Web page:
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Technicians in protective clothing do a dry run at Battelle's Critical Care Decontamination System in New York. Photo: John Paraskevas/Newsday RM via Getty Images

Battelle, an Ohio nonprofit research and development firm, has employees working to disinfect thousands of face masks used by health care workers during the coronavirus pandemic, The New York Times reports.

Why it matters: There is a shortage of personal protective equipment, even as companies from fashion and tech industries are stepping up to manufacture masks.

The state of play: Battelle typically works on a range of products such as robotics and oil drilling.

  • Battelle is training new employees so they can set up decontamination sites in Long Island, Seattle, Boston, Washington, D.C. and other cities.

How it works: Battelle receives N95 masks from more than 100 hospitals, clinics, fire departments and nursing homes that are treated with hydrogen peroxide vapor, per the Times.

  • Masks are inspected before they are processed. Roughly 90% can be disinfected.
  • 50,000 masks are taken into the decontamination chamber per cycle, and workers make sure the masks don't overlap.
  • Workers are sprayed with a 70% alcohol solution after they exit the chamber.
  • A hydrogen peroxide generator releases a vapor to neutralize the coronavirus and other contaminants.
  • The masks are inspected after four hours for harmful levels of residual hydrogen peroxide before they are packaged and sent back.

Go deeper: The race to make more masks and ventilators

Go deeper

1 hour ago - World

Maximum pressure campaign escalates with Fakhrizadeh killing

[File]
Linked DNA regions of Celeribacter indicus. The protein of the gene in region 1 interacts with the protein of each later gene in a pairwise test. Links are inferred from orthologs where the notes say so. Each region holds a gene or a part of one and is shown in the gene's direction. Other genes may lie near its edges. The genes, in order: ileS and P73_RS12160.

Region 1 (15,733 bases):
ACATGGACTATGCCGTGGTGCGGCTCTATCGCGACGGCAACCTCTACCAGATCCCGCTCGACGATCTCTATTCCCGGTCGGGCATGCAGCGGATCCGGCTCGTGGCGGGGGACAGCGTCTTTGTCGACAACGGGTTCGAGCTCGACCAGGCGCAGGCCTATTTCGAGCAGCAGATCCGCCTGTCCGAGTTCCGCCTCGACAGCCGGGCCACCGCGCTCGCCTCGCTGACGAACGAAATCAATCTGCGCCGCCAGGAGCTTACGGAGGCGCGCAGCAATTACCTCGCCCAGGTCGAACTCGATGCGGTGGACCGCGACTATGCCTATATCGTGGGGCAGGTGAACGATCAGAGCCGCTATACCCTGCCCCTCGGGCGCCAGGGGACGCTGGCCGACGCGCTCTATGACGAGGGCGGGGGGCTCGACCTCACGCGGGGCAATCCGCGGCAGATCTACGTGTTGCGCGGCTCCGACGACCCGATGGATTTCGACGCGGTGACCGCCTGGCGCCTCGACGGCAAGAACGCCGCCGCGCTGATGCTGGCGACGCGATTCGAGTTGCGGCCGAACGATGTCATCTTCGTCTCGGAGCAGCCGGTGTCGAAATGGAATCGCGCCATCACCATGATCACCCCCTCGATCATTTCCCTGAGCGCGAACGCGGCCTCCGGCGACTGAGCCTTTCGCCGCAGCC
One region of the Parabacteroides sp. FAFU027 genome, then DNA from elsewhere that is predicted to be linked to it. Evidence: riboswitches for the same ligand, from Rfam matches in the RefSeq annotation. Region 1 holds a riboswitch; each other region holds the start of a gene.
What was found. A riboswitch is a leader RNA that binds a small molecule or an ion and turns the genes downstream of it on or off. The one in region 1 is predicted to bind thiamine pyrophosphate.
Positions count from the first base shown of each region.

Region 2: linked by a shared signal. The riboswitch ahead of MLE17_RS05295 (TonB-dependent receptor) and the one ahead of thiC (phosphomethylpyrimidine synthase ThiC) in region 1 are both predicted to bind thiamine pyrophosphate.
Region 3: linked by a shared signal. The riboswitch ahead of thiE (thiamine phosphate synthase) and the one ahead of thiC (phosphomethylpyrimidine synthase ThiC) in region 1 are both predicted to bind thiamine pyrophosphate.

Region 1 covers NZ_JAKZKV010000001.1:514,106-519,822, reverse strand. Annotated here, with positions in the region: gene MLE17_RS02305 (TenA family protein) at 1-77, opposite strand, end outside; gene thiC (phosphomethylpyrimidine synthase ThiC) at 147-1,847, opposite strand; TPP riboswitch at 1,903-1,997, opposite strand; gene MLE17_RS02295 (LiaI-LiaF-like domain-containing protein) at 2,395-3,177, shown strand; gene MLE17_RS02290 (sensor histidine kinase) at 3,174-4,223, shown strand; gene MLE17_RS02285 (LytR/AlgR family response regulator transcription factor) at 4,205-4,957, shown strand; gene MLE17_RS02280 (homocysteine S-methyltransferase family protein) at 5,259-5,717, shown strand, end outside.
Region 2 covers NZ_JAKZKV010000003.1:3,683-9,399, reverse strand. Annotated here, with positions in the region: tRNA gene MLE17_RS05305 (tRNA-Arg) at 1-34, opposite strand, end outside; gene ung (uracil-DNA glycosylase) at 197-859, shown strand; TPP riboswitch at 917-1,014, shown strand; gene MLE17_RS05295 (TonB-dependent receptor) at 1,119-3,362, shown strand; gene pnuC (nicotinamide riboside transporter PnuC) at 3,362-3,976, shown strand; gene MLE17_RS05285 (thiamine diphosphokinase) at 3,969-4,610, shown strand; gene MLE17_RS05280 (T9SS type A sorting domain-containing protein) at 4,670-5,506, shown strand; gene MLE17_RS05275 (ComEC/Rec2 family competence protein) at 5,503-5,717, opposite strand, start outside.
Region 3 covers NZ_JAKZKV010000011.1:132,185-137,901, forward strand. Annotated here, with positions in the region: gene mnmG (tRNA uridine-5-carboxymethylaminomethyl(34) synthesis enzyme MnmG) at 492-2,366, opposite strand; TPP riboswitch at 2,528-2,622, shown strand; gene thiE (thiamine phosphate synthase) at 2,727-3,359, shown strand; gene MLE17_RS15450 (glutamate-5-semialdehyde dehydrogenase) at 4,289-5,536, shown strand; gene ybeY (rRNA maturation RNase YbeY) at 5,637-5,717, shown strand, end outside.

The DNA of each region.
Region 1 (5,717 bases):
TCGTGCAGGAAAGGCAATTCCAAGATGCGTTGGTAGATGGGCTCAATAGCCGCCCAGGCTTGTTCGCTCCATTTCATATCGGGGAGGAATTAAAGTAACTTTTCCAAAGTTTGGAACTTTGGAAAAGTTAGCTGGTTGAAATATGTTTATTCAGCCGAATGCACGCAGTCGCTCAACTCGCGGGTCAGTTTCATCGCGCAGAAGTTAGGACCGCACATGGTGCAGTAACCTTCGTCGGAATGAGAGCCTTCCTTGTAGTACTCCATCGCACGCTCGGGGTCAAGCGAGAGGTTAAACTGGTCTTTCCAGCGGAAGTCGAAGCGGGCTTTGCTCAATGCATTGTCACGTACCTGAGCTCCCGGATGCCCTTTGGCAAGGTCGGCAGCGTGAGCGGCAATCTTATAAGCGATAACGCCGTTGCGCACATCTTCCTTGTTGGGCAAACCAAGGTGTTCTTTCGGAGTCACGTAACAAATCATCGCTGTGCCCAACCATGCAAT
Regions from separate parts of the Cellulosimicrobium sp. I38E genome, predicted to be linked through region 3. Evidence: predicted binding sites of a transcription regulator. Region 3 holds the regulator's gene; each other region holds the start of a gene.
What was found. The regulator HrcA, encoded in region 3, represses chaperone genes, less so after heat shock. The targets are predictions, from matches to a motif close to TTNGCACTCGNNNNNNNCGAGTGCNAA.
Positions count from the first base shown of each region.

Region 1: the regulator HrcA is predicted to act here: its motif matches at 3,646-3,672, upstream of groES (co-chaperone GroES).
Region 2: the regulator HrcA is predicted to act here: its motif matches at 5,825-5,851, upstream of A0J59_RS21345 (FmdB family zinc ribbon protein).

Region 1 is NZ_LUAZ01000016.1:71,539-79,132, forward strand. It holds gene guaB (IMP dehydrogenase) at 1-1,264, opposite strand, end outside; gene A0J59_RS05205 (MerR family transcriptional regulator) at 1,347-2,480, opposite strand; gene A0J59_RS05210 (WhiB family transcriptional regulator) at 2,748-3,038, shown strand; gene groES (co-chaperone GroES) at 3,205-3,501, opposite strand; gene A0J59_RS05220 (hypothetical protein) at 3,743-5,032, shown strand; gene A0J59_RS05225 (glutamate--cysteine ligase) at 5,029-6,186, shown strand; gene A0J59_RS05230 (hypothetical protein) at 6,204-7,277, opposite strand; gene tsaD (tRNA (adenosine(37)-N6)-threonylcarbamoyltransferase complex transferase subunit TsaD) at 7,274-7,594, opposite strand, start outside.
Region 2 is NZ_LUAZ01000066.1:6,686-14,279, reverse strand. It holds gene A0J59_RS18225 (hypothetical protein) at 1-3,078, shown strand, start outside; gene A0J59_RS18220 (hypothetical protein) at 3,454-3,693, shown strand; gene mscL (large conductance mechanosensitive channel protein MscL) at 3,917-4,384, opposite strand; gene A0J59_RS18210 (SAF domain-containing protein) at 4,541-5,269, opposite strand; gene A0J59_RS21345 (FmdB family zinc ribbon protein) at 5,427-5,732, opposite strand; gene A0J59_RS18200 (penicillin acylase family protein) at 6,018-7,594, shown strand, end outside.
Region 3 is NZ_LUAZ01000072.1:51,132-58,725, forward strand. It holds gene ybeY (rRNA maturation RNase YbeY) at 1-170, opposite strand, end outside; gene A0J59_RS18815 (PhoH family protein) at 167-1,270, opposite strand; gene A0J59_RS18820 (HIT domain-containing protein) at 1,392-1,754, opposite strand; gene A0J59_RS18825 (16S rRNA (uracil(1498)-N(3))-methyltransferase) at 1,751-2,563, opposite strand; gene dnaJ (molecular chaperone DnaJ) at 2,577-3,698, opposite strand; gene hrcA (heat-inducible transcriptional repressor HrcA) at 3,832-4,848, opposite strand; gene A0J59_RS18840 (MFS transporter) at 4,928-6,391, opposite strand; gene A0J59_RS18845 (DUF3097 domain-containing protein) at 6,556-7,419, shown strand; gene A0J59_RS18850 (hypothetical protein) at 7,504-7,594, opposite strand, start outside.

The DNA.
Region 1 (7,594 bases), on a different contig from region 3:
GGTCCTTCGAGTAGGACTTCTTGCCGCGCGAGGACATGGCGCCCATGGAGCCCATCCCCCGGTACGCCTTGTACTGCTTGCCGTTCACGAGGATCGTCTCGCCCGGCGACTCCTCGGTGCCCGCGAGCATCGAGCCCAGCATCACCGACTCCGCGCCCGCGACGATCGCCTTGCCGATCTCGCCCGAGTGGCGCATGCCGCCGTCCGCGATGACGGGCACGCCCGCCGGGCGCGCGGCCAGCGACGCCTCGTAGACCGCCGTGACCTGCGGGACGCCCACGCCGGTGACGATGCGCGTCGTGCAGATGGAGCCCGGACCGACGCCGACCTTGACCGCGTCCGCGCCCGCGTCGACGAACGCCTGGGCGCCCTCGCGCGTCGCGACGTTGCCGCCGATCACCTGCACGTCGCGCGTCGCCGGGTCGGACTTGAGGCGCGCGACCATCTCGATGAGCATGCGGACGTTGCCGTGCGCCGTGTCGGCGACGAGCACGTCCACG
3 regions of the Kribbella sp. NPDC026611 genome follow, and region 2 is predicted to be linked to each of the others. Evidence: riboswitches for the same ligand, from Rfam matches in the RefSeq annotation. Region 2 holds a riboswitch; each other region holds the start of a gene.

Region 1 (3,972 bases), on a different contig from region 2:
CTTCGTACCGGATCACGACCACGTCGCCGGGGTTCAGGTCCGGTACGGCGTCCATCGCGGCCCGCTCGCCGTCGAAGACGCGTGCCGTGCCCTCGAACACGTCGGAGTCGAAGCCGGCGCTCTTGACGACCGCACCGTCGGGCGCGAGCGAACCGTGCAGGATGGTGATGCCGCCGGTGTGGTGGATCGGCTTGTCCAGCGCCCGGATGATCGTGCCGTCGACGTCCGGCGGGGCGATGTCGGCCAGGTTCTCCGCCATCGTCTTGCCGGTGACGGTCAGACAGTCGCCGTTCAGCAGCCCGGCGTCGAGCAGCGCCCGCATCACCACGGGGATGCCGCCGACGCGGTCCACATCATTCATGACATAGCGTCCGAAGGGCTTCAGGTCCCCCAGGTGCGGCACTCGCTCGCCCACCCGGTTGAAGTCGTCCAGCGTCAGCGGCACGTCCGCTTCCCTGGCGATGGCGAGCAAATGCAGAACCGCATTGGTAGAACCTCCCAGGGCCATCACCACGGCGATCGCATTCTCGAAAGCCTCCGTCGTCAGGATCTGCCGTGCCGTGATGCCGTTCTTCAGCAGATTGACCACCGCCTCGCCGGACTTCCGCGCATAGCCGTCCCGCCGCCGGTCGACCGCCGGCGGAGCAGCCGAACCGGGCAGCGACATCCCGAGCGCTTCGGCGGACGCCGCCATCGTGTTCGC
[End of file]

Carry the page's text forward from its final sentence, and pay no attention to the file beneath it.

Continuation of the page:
Photo: Fars News Agency via AP

The assassination of Mohsen Fakhrizadeh, the architect of Iran’s military nuclear program, is a new height in the maximum pressure campaign led by the Trump administration and the Netanyahu government against Iran.

Why it matters: It exceeds the capture of the Iranian nuclear archives by the Mossad, and the sabotage in the advanced centrifuge facility in Natanz.

Scoop: Biden weighs retired General Lloyd Austin for Pentagon chief

Lloyd Austin testifying before Congress in 2015. Photo: Chip Somodevilla/Getty Images

Joe Biden is considering retired four-star General Lloyd Austin as his nominee for defense secretary, adding him to a shortlist that includes Jeh Johnson, Tammy Duckworth and Michele Flournoy, two sources with direct knowledge of the decision-making tell Axios.

Why it matters: A nominee for Pentagon chief was noticeably absent when the president-elect rolled out his national security team Tuesday. Flournoy had been widely seen as the likely pick, but Axios is told other factors — race, experience, Biden's comfort level — have come into play.

Updated 3 hours ago - Politics & Policy

Coronavirus dashboard

Illustration: Sarah Grillo/Axios

  1. Health: WHO: AstraZeneca vaccine must be evaluated on "more than a press release."
  2. Politics: Supreme Court backs religious groups on New York COVID restrictions.
  3. World: Thailand, Philippines sign deal with AstraZeneca for vaccine.
  4. Economy: Safety nets to disappear in December Black Friday shopping across the U.S., in photosAmazon hires 1,400 workers a day throughout pandemic.
  5. Education: National standardized tests delayed until 2022.